UNHOLY ALLIANCE: Putin’s Holy Man Pushed for the ‘Eradication’ of Ukraine
The Daily Beast
A. Craig Copetas — Mar. 22, 2022
Russian Orthodox Patriarch Kirill appears to be just as bloodthirsty as Vladimir Putin himself.
Beneath the gold onion domes of the Danilov Monastery a few miles south of the Kremlin, Vladimir Putin’s chief shaman explains why Russia is hell-bent on destroying Ukraine.
“If we see [Ukraine] as a threat, we have the right to use force to ensure the threat is eradicated,” Russian Orthodox Patriarch Kirill recently preached to his church’s 90 million faithful followers. “We have entered into a conflict which has not only physical but also metaphysical significance. We are talking about human salvation, something much more important than politics.”
The wartime coalition between Putin and his patriarch is called symphonia, an ironclad alliance between church and state that assures reciprocal reverence, with neither institution presuming to dominate the other. Theologians have spent centuries bickering over the fine points, which have now impaled 44 million Ukrainians as the victims of a bloodthirsty land-grab that Putin and the Patriarch have packaged as a holy campaign to cleanse souls.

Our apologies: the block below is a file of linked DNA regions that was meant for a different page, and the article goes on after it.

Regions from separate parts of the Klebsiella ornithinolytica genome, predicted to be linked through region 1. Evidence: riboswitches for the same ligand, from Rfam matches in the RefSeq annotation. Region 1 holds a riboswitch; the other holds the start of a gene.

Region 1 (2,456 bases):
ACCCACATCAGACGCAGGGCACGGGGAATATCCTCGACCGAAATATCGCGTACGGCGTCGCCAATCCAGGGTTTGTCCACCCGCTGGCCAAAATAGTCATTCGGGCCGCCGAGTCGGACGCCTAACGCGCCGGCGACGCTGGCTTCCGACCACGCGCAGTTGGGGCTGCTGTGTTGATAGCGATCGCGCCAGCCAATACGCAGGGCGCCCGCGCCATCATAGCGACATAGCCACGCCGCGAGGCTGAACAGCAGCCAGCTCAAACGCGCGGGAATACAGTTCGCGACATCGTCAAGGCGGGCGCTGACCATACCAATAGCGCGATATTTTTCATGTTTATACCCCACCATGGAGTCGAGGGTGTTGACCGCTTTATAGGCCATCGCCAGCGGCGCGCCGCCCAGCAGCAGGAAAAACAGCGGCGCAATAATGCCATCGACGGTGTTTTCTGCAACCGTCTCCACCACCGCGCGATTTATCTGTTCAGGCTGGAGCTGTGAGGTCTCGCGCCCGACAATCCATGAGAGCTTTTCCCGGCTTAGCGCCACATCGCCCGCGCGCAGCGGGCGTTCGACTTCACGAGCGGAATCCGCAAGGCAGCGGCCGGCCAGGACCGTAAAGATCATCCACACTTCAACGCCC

“A new world order is born before our very eyes,” is how Putin described the relationship in a statement published at the start of the war, later warning those who disagreed with him “inflict maximum damage on people.” He said: “The Russian people will be able to distinguish true patriots from scum and traitors and spit them out like a midge that accidentally flew into their mouths.”
. . . Byzantine and Orthodox church historian Henry Hopwood-Philipps reckons NATO and all those who stand against Putin’s klepto-theocratic regime are in for a long wait.
“The information war, the military war against Putin looks to be effective,” Hopwood-Philipps says. “But for all the West’s digital gunpowder, we’re up against nearly 700 years of a deeply entrenched otherworldly belief system.”
“Putin and Kirill are attached at the hip.”
As the patriarch sees it, Ukrainians are sinners. “Many people out of weakness, stupidity, ignorance and most often a willingness to justify sin condemned by the Bible is a test of our ability to profess faith in our Savior,” Kirill has told his flock.
In Western capitals, Hopwood-Philipps says, Kirill’s muscular significance has been either disregarded or lost in translation. “Putin would execute any Russian churchman who disagrees with Kirill,” he says. “Putin and Kirill are attached at the hip, and they’ve shaped religion to offer the Russian people spiritual nourishment instead of physical sustenance.”